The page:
Polypropylene or olefin is a popular and versatile fiber usually used for making carpets, after nylon. It has some excellent characteristics that make it an ideal choice for rugs and carpets. This HomeQuicks write-up tells you some pros and cons of polypropylene rugs.
The production of polypropylene (Olefin) first began in Italy in the year 1957. Giulio Natta and Karl Ziegler were awarded the Noble Prize for their work of transitioning olefin to fiber.
If you go to the market, you’ll find a vast array of rugs and carpets of different materials to choose from. They are mostly made from wool, cotton, acrylic, nylon, or polyester. However, after nylon, olefin or polypropylene fiber is gaining popularity. It accounts for 16% of all the fibers that are manufactured and about 30% of the fibers used in the United States for making carpets. The fiber was first made for outdoor use and has been a popular choice for commercial applications since then. It is a synthetic fiber made of propylene, that is a byproduct of petroleum.
But are polypropylene rugs really safe? Just as a coin has two sides, even the rugs made of polypropylene have their share of advantages and disadvantages that you should consider before finalizing one. Read further to know the pros and cons of polypropylene rugs.
- Rugs made from polypropylene fiber are more economical and visually pleasing than that of any nylon-based rugs.
- A polypropylene rug is stain-resistant. It is great for families having young kids around who spill food and drinks anywhere and everywhere.
- It does not bleach easily since it is colorfast. This means that color on your rug will not fade away quickly because it is solution-dyed.
- It is also a great choice for outdoors, especially pool areas because it is moisture-resistant. It can withstand mildew and resist water damage.
- It is lightweight because of its low density, which makes it the only fiber to float on water.
- It is comparatively easy to clean and does not get damaged easily by any chemicals or cleaning products.
- It is inexpensive and has very low manufacturing cost. Moreover, it requires minimal maintenance as compared to other materials.
- Because of low static electricity problems, polypropylene makes a good choice for office furniture, carpets, and interiors of automobiles.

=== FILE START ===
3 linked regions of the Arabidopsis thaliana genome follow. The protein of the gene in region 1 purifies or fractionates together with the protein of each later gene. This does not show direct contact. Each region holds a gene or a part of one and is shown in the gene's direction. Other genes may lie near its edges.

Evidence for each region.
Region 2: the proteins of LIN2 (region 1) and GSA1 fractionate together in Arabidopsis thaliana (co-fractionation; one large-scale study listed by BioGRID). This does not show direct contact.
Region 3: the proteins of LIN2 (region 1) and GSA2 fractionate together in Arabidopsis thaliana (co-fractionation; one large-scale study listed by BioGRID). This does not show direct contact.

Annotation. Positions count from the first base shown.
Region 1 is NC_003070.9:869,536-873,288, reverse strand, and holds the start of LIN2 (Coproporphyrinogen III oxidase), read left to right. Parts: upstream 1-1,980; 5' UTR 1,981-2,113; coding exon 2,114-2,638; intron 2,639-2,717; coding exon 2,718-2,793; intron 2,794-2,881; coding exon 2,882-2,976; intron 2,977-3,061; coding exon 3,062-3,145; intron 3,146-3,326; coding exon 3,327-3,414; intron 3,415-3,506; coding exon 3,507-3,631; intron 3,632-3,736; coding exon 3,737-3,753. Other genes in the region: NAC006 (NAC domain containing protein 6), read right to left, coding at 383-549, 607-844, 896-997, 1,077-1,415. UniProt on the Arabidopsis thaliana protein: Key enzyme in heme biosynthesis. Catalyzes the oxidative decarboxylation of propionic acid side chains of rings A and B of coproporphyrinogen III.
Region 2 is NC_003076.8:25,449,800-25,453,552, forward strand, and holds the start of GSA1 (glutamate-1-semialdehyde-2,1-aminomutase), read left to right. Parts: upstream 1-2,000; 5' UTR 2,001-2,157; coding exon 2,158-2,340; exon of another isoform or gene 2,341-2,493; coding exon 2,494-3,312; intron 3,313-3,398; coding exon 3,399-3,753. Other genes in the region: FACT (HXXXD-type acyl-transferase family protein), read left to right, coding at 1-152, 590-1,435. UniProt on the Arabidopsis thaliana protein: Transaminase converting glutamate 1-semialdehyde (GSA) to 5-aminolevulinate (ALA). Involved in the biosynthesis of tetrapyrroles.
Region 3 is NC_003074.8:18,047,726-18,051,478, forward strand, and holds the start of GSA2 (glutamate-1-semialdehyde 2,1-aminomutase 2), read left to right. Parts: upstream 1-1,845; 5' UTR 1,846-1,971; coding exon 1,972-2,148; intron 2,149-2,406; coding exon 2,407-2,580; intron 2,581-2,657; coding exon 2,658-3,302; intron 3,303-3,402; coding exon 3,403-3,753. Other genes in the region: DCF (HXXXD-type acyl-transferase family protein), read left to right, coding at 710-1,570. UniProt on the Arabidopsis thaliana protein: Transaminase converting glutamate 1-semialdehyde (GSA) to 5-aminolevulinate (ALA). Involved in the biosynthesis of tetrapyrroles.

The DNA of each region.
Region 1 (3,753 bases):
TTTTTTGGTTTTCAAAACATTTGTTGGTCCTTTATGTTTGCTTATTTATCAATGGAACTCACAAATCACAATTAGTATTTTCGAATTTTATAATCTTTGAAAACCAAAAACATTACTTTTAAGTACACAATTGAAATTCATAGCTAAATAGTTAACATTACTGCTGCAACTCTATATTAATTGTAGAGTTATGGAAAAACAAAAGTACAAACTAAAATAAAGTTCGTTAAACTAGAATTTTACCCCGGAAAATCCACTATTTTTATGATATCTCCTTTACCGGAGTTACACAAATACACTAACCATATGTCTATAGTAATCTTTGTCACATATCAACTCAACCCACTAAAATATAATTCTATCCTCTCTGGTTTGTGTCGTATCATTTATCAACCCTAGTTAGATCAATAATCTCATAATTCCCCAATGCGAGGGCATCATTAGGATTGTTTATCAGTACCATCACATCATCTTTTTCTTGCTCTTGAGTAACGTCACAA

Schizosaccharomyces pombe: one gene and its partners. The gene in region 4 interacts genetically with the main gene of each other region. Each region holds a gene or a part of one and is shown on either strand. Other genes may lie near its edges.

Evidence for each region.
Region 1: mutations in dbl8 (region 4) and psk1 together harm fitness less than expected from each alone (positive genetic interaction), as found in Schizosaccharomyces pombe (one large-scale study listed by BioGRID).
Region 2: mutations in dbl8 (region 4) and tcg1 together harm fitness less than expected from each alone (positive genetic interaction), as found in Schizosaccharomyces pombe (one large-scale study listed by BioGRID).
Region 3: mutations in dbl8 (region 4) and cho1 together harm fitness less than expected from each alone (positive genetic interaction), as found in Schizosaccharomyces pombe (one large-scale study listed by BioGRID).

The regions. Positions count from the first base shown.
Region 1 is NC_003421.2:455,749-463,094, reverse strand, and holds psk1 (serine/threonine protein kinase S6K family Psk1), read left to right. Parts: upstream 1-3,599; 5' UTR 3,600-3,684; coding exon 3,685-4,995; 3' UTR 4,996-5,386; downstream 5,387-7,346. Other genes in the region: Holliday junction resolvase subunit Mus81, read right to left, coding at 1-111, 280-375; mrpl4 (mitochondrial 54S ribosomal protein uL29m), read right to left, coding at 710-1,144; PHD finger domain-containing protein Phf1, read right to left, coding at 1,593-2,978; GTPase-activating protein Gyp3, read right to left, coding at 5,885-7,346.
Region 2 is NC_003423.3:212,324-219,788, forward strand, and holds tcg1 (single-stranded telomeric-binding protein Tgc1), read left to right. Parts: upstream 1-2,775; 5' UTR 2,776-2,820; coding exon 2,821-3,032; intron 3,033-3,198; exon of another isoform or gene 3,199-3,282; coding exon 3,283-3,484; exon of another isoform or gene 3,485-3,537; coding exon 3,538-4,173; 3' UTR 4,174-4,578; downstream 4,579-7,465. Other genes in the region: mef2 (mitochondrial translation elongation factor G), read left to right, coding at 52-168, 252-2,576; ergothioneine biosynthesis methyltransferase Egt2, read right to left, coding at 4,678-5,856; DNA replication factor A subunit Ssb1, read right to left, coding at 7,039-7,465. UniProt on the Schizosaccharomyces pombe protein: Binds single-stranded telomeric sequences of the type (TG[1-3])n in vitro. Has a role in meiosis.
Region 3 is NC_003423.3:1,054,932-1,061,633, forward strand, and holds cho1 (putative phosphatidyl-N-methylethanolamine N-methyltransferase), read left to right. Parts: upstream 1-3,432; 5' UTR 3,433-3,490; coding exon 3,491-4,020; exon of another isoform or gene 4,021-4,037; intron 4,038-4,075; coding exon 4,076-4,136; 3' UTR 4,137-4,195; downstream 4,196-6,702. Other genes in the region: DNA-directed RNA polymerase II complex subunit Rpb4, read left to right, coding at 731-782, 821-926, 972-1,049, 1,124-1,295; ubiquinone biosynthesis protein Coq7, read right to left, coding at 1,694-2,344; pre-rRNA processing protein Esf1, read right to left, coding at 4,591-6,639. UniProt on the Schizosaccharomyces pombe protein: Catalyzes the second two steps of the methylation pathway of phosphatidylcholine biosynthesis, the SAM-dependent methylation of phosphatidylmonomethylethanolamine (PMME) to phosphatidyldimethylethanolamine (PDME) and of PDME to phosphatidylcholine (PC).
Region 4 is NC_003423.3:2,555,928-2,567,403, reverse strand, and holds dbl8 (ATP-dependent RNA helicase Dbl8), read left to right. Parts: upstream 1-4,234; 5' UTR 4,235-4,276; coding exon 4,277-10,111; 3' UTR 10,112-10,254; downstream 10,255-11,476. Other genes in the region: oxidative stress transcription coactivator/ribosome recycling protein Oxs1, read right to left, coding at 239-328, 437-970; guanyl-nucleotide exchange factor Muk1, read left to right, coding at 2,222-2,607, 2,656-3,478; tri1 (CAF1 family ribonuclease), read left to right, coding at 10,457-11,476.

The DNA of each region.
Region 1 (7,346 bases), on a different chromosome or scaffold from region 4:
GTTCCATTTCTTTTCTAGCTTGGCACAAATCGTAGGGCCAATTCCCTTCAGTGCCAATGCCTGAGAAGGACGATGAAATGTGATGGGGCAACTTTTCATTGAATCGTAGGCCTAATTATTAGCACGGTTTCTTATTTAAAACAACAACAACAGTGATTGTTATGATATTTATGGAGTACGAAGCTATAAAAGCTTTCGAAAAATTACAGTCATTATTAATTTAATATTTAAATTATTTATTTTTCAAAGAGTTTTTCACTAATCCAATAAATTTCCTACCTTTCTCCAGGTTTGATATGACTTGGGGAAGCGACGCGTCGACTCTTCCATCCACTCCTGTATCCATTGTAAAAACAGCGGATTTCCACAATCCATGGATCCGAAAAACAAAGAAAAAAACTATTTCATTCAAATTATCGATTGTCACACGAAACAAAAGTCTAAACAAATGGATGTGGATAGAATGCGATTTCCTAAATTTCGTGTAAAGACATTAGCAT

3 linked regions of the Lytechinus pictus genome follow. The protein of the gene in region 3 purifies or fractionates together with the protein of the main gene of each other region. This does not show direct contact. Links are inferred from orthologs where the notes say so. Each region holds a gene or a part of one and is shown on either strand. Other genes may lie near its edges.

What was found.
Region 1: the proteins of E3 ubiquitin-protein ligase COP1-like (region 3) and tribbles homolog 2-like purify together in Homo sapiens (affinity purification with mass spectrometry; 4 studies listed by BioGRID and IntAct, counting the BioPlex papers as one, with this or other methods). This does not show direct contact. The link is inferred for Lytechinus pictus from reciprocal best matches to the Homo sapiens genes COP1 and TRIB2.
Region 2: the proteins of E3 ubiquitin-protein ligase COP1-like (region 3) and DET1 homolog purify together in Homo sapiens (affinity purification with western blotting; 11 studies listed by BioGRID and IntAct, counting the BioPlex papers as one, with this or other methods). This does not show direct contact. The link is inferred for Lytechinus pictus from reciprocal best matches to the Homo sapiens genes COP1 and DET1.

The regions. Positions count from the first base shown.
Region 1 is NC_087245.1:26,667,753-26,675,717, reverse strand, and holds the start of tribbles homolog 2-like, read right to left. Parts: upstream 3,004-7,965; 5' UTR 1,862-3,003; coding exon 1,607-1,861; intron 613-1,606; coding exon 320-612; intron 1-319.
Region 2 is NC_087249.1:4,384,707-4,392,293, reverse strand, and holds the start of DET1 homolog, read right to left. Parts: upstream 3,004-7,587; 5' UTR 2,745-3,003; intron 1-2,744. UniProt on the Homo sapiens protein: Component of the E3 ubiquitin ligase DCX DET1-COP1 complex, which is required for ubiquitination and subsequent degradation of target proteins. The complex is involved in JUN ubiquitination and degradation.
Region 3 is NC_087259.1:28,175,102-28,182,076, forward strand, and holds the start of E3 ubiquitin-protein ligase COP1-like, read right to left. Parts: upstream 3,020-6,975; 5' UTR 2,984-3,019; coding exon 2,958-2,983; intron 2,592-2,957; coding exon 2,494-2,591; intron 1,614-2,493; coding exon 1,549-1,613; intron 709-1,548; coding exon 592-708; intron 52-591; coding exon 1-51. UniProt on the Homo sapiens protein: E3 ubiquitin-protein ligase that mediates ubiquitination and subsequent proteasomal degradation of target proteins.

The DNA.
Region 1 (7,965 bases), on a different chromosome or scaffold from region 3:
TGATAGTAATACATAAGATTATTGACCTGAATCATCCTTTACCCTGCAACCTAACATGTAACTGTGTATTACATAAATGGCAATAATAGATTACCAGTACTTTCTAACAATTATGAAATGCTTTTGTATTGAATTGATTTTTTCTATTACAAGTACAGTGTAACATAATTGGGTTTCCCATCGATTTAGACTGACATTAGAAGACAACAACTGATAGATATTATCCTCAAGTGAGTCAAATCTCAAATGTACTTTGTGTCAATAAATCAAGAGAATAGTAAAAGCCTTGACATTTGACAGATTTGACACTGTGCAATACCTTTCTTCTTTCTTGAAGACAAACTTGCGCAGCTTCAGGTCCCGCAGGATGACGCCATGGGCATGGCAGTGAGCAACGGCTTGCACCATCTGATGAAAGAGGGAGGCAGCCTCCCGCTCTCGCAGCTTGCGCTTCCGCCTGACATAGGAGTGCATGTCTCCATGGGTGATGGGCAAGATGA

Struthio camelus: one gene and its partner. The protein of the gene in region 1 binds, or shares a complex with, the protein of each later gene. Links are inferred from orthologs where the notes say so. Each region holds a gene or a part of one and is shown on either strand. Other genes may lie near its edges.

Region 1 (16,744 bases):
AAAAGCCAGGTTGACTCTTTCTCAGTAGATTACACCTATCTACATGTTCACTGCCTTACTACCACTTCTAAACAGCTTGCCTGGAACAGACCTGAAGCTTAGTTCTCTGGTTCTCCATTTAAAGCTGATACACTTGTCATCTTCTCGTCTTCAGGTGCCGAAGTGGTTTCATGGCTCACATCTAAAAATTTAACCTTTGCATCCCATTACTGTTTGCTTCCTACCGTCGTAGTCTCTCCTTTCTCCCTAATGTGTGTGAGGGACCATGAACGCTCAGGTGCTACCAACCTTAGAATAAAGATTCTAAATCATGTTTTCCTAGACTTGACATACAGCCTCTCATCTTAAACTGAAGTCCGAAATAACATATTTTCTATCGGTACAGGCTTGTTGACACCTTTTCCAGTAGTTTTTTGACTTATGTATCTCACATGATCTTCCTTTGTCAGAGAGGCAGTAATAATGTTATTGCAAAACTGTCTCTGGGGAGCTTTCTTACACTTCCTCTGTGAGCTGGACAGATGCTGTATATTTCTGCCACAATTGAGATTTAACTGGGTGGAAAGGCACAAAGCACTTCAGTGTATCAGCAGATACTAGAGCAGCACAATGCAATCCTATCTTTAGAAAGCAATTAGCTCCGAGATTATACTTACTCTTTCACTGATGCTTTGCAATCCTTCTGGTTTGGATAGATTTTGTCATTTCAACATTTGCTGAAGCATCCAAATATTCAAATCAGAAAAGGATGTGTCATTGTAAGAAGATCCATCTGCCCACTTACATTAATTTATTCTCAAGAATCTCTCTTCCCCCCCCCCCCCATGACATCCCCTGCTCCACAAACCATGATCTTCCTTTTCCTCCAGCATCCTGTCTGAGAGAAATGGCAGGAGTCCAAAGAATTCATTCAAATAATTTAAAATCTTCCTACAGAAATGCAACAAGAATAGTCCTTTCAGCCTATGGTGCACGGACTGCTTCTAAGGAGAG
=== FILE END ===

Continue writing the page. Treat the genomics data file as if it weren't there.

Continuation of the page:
- Polypropylene is a non-resilient fiber. If crushed, it does not bounce back to its original shape easily. Therefore, it is advisable to avoid placing the polypropylene rugs, mats, or carpets in areas with higher traffic.
- It is sensitive to heat and friction. Although its melting point is around 300 °F, it can get damaged even at lower temperatures. Even if you drag a furniture over it, it may melt and leave a permanent mark because of the heat generated by friction.
- The quality of polypropylene rugs deteriorates if exposed to heavy sunlight unless the rugs are chemically modified.
- Although it is stain-resistant, it is very difficult to remove stains that are oil-based. They tend to become permanent quickly. Polypropylene is an oil-lover and will soak it, making it difficult to remove even with a vacuum. Also, shampooing the rug won’t help as it is water-resistant and will make the water droplets float on top itself.
- Polypropylene rugs contain toxic byproducts which when inhaled may cause certain problems like headache, allergies, dizziness, or nausea. They sometimes tend to emit volatile organic compounds (VOCs) that may outgas. These gases are the “new carpet” smell that you get when the carpet is new. When installed newly, it has the tendency to emit some toxic gases. If your rug is treated chemically and unprotected, then make sure that you keep the area well-ventilated. Since it is mostly used for wall-to-wall carpeting and is usually glued to the floor, make sure that you choose the less toxic ones as the adhesives may also off-gas chemical fumes.
Even though polypropylene rugs have some disadvantages, they surely make a good choice for home environment. However, before purchasing any, make sure you research thoroughly.